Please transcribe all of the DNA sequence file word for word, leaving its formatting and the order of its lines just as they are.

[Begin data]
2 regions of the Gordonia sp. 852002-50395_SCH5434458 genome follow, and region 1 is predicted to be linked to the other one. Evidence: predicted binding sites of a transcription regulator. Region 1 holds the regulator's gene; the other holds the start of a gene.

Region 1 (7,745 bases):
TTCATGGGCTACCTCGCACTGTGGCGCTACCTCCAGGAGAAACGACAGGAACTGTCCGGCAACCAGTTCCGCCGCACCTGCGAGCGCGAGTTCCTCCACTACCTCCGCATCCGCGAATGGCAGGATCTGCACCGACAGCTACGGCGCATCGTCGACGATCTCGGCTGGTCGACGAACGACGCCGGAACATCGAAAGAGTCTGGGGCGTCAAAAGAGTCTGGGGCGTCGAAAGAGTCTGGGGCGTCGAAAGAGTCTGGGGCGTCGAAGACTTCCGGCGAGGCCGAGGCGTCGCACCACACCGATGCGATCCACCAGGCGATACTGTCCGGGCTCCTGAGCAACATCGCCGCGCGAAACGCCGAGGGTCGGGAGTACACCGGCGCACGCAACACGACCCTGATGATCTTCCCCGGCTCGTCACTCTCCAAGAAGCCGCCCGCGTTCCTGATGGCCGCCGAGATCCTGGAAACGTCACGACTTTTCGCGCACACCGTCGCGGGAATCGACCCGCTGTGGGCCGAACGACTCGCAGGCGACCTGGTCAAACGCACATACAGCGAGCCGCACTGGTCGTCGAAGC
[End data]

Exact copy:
2 regions of the Gordonia sp. 852002-50395_SCH5434458 genome follow, and region 1 is predicted to be linked to the other one. Evidence: predicted binding sites of a transcription regulator. Region 1 holds the regulator's gene; the other holds the start of a gene.

Region 1 (7,745 bases):
TTCATGGGCTACCTCGCACTGTGGCGCTACCTCCAGGAGAAACGACAGGAACTGTCCGGCAACCAGTTCCGCCGCACCTGCGAGCGCGAGTTCCTCCACTACCTCCGCATCCGCGAATGGCAGGATCTGCACCGACAGCTACGGCGCATCGTCGACGATCTCGGCTGGTCGACGAACGACGCCGGAACATCGAAAGAGTCTGGGGCGTCAAAAGAGTCTGGGGCGTCGAAAGAGTCTGGGGCGTCGAAAGAGTCTGGGGCGTCGAAGACTTCCGGCGAGGCCGAGGCGTCGCACCACACCGATGCGATCCACCAGGCGATACTGTCCGGGCTCCTGAGCAACATCGCCGCGCGAAACGCCGAGGGTCGGGAGTACACCGGCGCACGCAACACGACCCTGATGATCTTCCCCGGCTCGTCACTCTCCAAGAAGCCGCCCGCGTTCCTGATGGCCGCCGAGATCCTGGAAACGTCACGACTTTTCGCGCACACCGTCGCGGGAATCGACCCGCTGTGGGCCGAACGACTCGCAGGCGACCTGGTCAAACGCACATACAGCGAGCCGCACTGGTCGTCGAAGC